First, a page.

The MEK lost the appeal court against the son of Massoud Rajavi

Yesterday, on July 3rd 2022, Mohammad Rajavi, son the leader of the Mujahedin-e Khalq published a post in his Facebook account on his victory in the trial the MEK agents had set up against him.
Mohammad, former child soldier of the MEK is the son of Massoud Rajavi and Ashraf Rabiee. He left the MEK after the group was relocated in Albania. He moved to Norway where he built up a new life independent from the MEK and its cause. This led to judiciary adventures that the MEK created for him.

Mohammad Rajavi did not obey the MEK’s demands to condemn critics of the group such as Iraj Mesdaghi. Thus, he was sued by his employer who is a former Norwegian politician and a paid activist for the MEK. Mohammad who had previously spoke out about the fraudulent tactics of the MEK against its former members, published his recent comment a few months after he won the appeal court against his employer in March.

Mohammad Rajavi alias Mostafa

“According to the court judgment, the employer and his masters in the Mujahedin organization once more suffered severe failure, much harder than what they lost in the district court,” the son of Massoud Rajavi writes. “The appeal court not only confirmed the verdict of the district court but also the employer was sentenced to pay a much heftier amount of money as penalty.”

The significant point in this lawsuit, is the heavy expenses that the MEK spent to hire attorneys, witnesses and lobbyists. This was seemingly considered by the MEK as an important lawsuit on the international level. “The MEK mobilized all its campaign to defeat me in the court of appeal at any cost,” he asserts. “To inform you on the hysteric campaign the MEK launched against me, I just let you know that the expenses for the lawyers that the MEK hired mounted to 200 thousand euros!”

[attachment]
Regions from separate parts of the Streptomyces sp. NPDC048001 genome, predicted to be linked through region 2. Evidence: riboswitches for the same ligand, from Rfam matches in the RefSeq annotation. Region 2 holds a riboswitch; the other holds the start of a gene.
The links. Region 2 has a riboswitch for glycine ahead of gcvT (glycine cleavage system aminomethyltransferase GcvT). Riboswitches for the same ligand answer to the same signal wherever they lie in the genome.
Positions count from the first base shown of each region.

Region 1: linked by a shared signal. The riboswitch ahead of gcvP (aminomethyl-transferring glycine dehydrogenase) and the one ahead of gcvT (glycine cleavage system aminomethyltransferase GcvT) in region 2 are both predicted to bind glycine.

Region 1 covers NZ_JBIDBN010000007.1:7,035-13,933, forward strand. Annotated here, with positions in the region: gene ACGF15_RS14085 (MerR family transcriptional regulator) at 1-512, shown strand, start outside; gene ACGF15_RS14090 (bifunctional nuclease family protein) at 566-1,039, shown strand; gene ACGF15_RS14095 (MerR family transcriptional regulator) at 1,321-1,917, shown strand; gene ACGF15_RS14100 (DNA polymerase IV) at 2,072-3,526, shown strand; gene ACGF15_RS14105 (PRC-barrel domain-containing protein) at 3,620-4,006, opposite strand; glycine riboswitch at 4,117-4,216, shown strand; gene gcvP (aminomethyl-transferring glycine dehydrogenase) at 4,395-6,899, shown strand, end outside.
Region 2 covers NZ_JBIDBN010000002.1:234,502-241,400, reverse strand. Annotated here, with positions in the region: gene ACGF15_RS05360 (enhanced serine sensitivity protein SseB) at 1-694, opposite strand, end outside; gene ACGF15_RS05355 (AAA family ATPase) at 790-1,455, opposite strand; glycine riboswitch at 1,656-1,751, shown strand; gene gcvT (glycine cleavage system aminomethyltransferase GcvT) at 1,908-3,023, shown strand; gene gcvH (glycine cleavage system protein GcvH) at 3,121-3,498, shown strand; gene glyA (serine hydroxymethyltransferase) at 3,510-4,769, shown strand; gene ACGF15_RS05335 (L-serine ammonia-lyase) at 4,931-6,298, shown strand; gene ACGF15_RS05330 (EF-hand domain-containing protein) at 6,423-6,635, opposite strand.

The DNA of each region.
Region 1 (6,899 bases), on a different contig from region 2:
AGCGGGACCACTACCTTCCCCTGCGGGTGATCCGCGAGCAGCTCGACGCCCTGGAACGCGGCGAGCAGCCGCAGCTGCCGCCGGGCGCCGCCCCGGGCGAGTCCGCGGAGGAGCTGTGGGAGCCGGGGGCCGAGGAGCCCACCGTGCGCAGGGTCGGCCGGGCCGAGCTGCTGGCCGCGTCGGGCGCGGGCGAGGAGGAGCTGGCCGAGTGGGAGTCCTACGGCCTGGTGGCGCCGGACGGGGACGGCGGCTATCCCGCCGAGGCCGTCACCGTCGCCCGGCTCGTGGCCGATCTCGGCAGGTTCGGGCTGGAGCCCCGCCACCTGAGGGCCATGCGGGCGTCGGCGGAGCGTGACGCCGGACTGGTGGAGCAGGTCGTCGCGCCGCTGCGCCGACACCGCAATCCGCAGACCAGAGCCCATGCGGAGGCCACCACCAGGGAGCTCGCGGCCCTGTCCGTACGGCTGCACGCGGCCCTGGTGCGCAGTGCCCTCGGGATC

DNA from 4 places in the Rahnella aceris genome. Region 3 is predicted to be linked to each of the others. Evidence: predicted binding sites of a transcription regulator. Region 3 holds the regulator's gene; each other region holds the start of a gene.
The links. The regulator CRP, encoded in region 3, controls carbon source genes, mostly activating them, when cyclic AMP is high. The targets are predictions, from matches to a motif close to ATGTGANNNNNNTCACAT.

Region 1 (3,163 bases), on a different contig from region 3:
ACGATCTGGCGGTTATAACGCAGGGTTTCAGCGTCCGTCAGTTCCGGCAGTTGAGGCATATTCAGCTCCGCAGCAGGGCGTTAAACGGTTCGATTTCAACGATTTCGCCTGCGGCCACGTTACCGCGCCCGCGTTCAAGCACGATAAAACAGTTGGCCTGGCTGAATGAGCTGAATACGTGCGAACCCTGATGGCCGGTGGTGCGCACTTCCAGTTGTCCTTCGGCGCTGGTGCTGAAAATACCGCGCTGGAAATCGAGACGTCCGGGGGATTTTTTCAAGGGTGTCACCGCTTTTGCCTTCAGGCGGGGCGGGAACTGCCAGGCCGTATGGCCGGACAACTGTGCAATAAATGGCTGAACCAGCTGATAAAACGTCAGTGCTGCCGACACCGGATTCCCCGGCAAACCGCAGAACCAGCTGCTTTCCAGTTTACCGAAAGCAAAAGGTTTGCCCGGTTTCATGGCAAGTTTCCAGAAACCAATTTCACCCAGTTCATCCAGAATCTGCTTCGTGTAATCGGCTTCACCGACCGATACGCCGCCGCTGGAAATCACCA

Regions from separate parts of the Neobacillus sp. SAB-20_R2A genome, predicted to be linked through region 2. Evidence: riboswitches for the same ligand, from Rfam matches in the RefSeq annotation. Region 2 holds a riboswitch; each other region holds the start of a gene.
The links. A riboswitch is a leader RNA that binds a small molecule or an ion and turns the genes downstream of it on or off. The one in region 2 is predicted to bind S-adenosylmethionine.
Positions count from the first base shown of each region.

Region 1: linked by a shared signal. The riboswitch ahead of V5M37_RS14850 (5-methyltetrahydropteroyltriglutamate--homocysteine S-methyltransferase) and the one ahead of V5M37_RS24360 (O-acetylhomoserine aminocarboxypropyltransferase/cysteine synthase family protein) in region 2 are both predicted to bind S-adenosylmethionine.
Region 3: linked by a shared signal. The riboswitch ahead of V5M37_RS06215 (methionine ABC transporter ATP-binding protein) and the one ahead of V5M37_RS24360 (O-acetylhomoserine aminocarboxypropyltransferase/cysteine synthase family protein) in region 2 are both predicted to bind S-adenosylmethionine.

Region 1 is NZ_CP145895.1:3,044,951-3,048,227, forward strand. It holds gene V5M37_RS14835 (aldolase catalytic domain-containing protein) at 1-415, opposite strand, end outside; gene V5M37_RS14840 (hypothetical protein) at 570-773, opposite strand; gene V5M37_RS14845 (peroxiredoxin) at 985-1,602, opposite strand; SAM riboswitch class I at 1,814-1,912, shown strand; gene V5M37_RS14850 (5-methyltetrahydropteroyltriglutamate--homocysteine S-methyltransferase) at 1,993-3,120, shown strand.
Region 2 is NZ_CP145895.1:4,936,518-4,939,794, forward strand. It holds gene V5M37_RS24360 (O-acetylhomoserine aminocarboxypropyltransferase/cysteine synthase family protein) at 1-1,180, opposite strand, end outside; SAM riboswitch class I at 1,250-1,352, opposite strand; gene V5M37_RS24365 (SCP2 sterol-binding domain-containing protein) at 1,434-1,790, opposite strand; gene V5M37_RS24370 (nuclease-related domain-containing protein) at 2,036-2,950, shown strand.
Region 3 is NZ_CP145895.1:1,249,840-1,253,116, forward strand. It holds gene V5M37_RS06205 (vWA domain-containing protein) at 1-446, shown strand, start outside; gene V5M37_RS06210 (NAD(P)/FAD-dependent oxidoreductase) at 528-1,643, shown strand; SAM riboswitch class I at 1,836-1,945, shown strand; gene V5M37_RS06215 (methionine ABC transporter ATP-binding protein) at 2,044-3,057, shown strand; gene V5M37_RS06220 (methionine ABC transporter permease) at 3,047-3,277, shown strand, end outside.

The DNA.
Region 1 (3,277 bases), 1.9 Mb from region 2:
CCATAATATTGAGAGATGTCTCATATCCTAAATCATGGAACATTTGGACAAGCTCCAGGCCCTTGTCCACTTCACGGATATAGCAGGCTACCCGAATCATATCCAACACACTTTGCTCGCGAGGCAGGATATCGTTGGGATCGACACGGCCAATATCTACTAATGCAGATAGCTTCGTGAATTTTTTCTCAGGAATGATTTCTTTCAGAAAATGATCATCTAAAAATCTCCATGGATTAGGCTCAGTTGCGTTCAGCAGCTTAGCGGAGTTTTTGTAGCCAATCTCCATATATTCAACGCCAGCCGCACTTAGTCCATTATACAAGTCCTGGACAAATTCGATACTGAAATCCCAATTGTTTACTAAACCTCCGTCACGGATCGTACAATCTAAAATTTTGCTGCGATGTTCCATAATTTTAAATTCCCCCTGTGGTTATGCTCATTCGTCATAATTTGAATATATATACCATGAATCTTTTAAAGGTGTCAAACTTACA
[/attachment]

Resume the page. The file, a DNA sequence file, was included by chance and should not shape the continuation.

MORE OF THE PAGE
Heavy sums were also paid to forge reports against Mohammad Rajavi. He estimated that the costs of forging the fake documents might have been mounted to 50 thousand euros. Moreover, the MEK intended to send five of his notorious commanders and two of his well-paid lobbyists to testify against Mohammad in the court but the Norwegian judge find it unnecessary and irrelevant. “The court heard the testimonies of only two of them, farzin Hashemi and Robert Torricelli,” Mohammad writes.

According to Mohammad Rajavi, the entire sum the MEK spent on his court case including the bribes they paid the Norwegian employer and former US senator Robert Torricelli mounts to half a million euros. The lavish campaign that the MEK launched to defeat the son of Massoud was even bizarre to the chief judge. “One of the topics pointed out by the chief judge of the appeal court was that why the MEK was so much involved in this lawsuit between the employer and the employee,” Mohammad states.

To answer the crucial question, he writes that this court case was a matter of honor for the MEK leaders, particularly after former child soldiers of the group began to reveal facts on the human right violations taken place inside the MEK camps. The revelations of numerous former child soldiers of the MEK were made following the publication of an article based on the life experience of Amin Golmaryami in the German magazine De Seit. Amin Golmaryami and the journalist Louisa Hommerich were eventually sued by the MEK but the MEK slot that court too.

Mohammad Rajavi was among those former child soldiers of the MEK who spoke out against his father’s cult of personality in Club House.

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